Trees improve water quality by slowing and filtering rain water as well as protecting aquifers and watersheds.
The single most beneficial thing you can do for any tree is to mulch it properly.
Mulching is the application of material on the ground in an area where plants are growing. Various materials can be used according to the desired outcome.
In natural settings, trees drop their leaves right around themselves and can absorb nutrients as they decay. In this way, trees treat their waste as food-recycling the nutrients that they lose in their leaves each year to help grow new leaves in the future.
In the city, we plant trees in what are frequently compacted, unnatural soils surrounded with concrete, gravel and are often subject to littering and animal waste. Mulch improves the tree’s living conditions in the city; it breaks down to provide nutrients for the tree, while also yielding a host of other benefits.
“How much should I mulch?”
The more area you mulch, the more your trees will benefit. Landscape standards generally call for mulching to the ‘drip line’ of the tree, or to the edge of the tree’s leaf canopy. This may be impractical if you have a large tree in your yard whose canopy spans the entire lawn, so a smaller circle may be more appropriate. The more area that you mulch the greater long-term improvement in tree health and growth you will see.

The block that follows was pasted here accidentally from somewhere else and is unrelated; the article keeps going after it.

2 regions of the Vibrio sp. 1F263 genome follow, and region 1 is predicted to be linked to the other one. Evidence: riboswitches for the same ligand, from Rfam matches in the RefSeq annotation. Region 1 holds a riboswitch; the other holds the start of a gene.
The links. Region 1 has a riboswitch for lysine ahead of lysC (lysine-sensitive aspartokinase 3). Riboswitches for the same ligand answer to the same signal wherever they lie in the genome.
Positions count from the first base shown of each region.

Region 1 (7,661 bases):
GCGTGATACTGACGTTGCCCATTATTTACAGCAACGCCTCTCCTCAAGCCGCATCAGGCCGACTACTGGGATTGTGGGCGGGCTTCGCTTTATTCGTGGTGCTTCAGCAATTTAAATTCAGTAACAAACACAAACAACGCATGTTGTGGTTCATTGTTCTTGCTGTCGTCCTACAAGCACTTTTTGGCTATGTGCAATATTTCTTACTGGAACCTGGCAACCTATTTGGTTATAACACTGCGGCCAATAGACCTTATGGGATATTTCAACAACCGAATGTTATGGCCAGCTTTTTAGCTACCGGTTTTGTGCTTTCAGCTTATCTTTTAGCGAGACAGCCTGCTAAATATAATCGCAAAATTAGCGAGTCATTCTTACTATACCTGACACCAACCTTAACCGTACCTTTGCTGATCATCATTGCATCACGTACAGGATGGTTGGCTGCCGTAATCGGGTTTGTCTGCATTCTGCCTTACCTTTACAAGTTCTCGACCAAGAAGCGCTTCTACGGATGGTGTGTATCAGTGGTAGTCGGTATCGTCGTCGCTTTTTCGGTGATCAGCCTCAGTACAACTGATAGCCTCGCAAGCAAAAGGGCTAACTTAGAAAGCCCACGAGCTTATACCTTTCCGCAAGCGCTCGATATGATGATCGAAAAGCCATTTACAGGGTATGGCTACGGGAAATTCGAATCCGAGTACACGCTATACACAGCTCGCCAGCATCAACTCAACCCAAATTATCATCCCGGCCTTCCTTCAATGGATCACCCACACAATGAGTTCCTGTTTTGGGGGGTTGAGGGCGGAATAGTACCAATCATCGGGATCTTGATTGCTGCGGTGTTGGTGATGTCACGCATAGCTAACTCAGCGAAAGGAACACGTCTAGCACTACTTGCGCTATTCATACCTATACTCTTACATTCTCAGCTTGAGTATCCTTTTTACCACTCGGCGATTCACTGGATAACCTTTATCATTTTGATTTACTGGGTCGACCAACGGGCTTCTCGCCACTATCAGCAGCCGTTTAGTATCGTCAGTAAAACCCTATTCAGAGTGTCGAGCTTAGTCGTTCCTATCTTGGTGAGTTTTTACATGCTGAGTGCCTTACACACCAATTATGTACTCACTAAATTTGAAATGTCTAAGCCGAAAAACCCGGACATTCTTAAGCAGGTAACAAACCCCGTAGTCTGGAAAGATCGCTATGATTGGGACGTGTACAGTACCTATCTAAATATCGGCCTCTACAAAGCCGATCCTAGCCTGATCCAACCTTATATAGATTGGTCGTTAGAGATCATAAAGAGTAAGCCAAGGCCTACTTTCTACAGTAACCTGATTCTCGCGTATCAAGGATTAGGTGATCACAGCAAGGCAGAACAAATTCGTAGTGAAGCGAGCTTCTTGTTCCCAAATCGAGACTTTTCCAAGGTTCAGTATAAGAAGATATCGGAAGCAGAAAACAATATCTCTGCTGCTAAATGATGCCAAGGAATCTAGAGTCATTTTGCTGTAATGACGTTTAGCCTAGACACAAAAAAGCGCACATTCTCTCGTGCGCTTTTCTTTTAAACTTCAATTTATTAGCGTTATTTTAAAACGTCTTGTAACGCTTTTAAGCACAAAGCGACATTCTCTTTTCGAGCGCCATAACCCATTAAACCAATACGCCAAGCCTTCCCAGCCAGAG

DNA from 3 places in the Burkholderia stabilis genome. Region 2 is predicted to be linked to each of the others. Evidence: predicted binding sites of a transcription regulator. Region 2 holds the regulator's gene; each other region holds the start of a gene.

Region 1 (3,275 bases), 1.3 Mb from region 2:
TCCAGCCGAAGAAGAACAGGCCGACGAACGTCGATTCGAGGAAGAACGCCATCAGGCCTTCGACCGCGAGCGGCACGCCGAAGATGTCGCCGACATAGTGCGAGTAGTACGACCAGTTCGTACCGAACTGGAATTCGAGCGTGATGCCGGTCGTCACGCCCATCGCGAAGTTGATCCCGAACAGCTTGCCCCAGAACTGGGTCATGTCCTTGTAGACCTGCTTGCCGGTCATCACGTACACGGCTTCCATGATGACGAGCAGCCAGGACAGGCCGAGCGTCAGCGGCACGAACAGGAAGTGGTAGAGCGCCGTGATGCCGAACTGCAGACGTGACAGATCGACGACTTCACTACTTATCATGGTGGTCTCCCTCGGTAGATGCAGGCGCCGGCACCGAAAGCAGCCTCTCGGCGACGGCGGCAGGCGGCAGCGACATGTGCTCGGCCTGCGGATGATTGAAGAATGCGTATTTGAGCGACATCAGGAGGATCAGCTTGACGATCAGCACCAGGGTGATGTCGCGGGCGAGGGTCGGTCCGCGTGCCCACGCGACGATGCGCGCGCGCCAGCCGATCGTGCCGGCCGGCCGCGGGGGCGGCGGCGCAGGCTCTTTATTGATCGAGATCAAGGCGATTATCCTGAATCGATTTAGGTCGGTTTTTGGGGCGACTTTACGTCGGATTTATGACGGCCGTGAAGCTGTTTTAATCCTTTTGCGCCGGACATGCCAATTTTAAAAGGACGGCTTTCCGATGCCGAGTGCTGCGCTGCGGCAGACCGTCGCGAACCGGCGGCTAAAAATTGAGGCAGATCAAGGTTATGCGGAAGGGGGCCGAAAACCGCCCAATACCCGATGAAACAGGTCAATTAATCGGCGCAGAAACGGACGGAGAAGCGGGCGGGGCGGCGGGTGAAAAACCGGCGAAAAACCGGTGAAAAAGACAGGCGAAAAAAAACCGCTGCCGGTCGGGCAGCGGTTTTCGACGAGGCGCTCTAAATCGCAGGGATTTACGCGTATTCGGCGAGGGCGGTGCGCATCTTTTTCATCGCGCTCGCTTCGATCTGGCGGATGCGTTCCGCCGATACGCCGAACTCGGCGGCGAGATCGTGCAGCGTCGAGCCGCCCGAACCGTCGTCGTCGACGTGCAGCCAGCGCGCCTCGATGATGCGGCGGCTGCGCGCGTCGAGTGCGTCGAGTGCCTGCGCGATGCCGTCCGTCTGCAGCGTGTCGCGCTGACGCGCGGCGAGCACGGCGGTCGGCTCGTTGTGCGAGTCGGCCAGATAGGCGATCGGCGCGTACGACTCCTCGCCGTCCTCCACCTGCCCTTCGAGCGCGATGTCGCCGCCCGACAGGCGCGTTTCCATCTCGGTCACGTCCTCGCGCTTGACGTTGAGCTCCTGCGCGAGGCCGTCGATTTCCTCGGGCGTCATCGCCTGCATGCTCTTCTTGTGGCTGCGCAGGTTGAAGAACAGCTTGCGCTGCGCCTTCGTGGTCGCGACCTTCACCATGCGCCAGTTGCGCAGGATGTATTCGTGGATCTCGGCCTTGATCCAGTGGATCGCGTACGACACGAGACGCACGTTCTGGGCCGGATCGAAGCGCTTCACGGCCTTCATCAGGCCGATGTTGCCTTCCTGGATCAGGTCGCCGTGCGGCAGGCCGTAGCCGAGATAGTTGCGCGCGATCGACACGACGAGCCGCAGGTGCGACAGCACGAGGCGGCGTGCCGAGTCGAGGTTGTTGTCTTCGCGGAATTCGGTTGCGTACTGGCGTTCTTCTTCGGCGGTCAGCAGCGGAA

Street trees that are planted in 3X10 tree pits receive the most benefit from mulching the entire 30sqft area.
“How thick of a mulch layer should I apply?”
Mulch wide, not deep, and do not allow mulch to touch the trunk of the tree.
It is extremely important NOT to volcano mulch! Mulch a wide ring in the shape of a donut, and do not pile the mulch up against the trunk of the tree. Most mulch is comprised of decomposing wood chips. The organisms breaking down those chips don’t know the difference between the mulch and the tree, so theycan lead to decay in the tree itself if the mulch is in contact with the trunk/root flare.
Also, applying an excessively thick layer of mulch can limit oxygen in the soil and suffocate the tree!
“What kind of material should I use?”
Tree Pittsburgh uses strictly hardwood mulch. This is a local product made up of old trees, wood pallets, saw mill waste and other ‘recycled’ wood that has been chipped up into small pieces. This material breaks down at a good pace and stays put when applied in tree pits. Pine bark mulch is great, but tends to wash out of tree pits too easily.
We do not recommend cypress or rubber mulch!
Cypress mulch is not a sustainable product and should be avoided. Cypress trees are removed from around the Gulf of Mexico, and hurricane prone areas suffer greater damage in storms as each one is removed.
Rubber mulch does not provide many of the benefits mentioned above. It will not decompose and will remain mixed with the soil for many, many years. There is speculation that rubber mulch may absorb heat and cause damage to the tree.
Thanks to Tirzah Griffin for the mulch and tree planting photography!